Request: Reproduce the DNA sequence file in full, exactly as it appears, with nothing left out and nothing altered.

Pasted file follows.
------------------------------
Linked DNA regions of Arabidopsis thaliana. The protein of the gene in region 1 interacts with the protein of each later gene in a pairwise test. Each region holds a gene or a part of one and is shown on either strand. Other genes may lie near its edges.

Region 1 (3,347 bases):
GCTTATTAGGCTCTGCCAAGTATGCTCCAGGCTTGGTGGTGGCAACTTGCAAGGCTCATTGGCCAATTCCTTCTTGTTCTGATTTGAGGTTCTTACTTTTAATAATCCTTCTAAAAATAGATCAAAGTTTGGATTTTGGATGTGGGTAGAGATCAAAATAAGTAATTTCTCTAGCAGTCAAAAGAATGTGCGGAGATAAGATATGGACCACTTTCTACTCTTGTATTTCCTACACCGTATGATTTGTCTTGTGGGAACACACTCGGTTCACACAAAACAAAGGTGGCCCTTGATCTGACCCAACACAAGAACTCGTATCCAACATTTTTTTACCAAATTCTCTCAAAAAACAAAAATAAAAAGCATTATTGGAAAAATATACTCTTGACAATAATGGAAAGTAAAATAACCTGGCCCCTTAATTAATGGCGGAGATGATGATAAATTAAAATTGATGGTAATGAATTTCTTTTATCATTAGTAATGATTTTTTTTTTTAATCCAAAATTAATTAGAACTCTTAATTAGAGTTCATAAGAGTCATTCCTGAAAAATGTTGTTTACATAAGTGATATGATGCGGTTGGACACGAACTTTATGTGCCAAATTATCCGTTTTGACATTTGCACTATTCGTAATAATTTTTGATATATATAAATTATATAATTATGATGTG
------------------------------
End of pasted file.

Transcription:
Linked DNA regions of Arabidopsis thaliana. The protein of the gene in region 1 interacts with the protein of each later gene in a pairwise test. Each region holds a gene or a part of one and is shown on either strand. Other genes may lie near its edges.

Region 1 (3,347 bases):
GCTTATTAGGCTCTGCCAAGTATGCTCCAGGCTTGGTGGTGGCAACTTGCAAGGCTCATTGGCCAATTCCTTCTTGTTCTGATTTGAGGTTCTTACTTTTAATAATCCTTCTAAAAATAGATCAAAGTTTGGATTTTGGATGTGGGTAGAGATCAAAATAAGTAATTTCTCTAGCAGTCAAAAGAATGTGCGGAGATAAGATATGGACCACTTTCTACTCTTGTATTTCCTACACCGTATGATTTGTCTTGTGGGAACACACTCGGTTCACACAAAACAAAGGTGGCCCTTGATCTGACCCAACACAAGAACTCGTATCCAACATTTTTTTACCAAATTCTCTCAAAAAACAAAAATAAAAAGCATTATTGGAAAAATATACTCTTGACAATAATGGAAAGTAAAATAACCTGGCCCCTTAATTAATGGCGGAGATGATGATAAATTAAAATTGATGGTAATGAATTTCTTTTATCATTAGTAATGATTTTTTTTTTTAATCCAAAATTAATTAGAACTCTTAATTAGAGTTCATAAGAGTCATTCCTGAAAAATGTTGTTTACATAAGTGATATGATGCGGTTGGACACGAACTTTATGTGCCAAATTATCCGTTTTGACATTTGCACTATTCGTAATAATTTTTGATATATATAAATTATATAATTATGATGTG